‘Documentaries always hide great stories’: this was the phrase that Mark Reid, Head of Education at the British Film Institute kept in his mind from my presentation in the Film Literacy day in La Ciotat, south of France a month ago. He added: “we usually think that documentaries tell stories, but you interestingly showed how many the hide…”.
In my presentation I deliberately deconstructed a short length documentary I did 3 years ago about a traveler child in the suburbs of Athens. The “truth” which was guiding me through my research and shooting period, was completely challenged and subverted a year after the film had finished. I had chosen the young girl as a character because she wanted to get out of the ghetto and had a wish to continue school. This girl, never made it: she gradually dropped out following the majority of her community. As it proved, two “directors” were not enough to help her not quit. Firstly, the school director, a unique teacher well known for her systematic efforts to bring and keep Roma kids in the school and second, me, a film director who cared enough not only during shooting but also after. Truth as always, is bigger than documentaries.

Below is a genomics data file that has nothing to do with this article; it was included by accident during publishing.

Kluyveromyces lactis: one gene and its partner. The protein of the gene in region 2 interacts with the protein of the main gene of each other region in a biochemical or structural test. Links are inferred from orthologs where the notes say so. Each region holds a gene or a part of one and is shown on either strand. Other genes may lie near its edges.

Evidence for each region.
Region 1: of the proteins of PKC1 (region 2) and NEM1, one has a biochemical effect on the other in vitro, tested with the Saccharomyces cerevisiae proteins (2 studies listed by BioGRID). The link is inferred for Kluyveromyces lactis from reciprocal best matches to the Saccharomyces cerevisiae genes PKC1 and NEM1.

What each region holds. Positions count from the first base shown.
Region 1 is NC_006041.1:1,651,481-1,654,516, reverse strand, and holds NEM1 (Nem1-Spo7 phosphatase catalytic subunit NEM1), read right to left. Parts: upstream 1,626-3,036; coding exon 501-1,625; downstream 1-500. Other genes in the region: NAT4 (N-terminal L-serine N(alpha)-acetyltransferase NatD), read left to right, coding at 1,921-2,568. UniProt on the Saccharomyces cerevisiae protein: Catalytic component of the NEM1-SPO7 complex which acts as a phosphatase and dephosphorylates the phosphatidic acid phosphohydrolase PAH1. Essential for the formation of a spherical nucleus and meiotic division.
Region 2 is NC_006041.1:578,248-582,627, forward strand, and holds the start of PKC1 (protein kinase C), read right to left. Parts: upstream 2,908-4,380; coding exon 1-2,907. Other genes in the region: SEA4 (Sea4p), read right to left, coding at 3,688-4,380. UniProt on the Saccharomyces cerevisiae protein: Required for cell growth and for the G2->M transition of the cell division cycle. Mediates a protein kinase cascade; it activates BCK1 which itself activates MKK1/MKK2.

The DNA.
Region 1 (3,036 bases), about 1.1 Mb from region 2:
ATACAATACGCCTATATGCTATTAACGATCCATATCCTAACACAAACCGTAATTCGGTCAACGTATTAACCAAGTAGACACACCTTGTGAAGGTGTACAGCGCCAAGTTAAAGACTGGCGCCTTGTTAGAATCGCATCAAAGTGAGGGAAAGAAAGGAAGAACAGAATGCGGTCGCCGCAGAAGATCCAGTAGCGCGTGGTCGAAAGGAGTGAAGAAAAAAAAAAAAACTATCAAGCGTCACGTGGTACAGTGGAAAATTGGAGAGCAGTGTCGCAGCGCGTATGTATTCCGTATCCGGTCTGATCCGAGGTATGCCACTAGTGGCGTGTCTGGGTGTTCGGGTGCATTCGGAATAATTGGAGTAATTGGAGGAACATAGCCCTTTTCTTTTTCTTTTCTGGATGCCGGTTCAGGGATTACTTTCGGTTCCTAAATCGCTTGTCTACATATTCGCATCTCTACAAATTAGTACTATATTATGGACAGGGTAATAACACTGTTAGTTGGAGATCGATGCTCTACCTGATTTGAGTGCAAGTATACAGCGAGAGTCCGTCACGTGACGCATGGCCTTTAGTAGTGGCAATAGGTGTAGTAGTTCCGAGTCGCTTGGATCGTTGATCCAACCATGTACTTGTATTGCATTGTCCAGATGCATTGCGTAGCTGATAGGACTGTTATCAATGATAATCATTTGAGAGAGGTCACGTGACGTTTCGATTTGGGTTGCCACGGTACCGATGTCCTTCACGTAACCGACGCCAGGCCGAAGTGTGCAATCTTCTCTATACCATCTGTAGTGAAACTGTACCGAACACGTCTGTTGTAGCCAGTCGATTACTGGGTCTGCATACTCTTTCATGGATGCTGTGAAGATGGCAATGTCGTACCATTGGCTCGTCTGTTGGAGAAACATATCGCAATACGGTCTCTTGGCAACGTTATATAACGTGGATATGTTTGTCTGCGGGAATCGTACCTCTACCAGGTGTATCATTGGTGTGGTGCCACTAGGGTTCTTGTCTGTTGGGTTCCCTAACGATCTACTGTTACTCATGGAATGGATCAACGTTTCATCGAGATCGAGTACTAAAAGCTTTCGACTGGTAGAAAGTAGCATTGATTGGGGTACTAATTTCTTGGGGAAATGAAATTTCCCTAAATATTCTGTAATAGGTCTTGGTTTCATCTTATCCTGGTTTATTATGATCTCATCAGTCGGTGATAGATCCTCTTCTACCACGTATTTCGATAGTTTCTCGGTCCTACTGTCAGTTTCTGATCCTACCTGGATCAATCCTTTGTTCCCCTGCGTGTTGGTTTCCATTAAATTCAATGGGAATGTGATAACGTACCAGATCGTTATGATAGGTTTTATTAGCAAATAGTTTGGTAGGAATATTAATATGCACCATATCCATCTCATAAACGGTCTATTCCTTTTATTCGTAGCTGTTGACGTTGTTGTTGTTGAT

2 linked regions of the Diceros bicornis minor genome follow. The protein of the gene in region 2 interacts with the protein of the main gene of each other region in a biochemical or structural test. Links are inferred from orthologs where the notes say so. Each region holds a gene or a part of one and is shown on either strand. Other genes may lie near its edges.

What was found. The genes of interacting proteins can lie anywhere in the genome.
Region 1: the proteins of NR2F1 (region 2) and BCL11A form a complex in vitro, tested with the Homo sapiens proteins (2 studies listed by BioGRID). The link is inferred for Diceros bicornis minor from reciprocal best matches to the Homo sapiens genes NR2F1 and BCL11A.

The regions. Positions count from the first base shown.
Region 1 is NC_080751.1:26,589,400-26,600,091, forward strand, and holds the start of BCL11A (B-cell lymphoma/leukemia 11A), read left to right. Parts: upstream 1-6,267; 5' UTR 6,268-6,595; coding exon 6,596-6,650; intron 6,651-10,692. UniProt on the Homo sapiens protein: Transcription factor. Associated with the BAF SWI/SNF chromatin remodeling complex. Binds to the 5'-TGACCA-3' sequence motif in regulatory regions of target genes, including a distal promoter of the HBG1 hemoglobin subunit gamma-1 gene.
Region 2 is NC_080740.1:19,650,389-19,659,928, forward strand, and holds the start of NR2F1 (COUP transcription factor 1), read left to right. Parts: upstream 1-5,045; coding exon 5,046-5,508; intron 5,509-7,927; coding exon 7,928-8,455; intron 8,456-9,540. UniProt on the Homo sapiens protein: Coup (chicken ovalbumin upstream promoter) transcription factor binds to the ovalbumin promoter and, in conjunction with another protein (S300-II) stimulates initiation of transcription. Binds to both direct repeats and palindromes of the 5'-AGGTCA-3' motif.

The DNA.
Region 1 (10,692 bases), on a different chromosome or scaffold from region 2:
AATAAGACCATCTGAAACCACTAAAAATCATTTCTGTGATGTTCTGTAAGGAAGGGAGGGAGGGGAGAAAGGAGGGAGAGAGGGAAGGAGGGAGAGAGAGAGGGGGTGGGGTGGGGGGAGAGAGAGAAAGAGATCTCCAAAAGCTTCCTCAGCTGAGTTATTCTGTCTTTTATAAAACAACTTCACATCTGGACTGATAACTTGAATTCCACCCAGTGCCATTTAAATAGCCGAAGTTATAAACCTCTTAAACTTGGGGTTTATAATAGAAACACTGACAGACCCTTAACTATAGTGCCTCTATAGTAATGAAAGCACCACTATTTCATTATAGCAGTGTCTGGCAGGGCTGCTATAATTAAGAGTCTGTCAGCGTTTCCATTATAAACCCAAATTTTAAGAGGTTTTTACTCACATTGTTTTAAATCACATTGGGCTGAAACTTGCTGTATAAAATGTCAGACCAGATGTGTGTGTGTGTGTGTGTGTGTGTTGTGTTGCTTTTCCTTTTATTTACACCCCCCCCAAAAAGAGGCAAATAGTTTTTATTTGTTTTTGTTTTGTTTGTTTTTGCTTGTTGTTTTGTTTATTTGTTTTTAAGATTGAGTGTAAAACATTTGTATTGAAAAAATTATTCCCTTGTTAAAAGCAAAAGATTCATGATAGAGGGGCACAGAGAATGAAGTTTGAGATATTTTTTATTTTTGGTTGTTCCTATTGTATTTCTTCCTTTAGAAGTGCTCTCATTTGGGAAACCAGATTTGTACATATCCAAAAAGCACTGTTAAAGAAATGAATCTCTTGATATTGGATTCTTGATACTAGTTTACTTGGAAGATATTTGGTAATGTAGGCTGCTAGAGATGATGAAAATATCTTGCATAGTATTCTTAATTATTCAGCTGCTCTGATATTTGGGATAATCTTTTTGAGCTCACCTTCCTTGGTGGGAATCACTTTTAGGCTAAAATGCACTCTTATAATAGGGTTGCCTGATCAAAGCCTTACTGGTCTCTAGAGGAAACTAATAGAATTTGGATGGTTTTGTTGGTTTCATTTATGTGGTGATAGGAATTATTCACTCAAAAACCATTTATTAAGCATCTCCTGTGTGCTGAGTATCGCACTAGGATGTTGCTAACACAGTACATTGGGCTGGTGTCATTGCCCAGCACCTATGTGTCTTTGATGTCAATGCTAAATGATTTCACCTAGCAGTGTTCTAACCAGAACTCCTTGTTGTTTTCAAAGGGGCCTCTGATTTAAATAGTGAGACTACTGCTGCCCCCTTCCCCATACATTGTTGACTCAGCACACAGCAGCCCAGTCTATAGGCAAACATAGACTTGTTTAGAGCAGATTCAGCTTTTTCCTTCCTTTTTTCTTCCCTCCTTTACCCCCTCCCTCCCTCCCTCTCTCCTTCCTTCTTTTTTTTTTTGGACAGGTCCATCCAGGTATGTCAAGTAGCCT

The educational aspect
In a film literacy context, the presentation developed to show how the film itself gives us several chances to read it as a space for communication, information exchange, language development and form creation . Meaning that documentary can be very useful from a media education point of view, something rare, as, usually, fiction films are used for this purpose.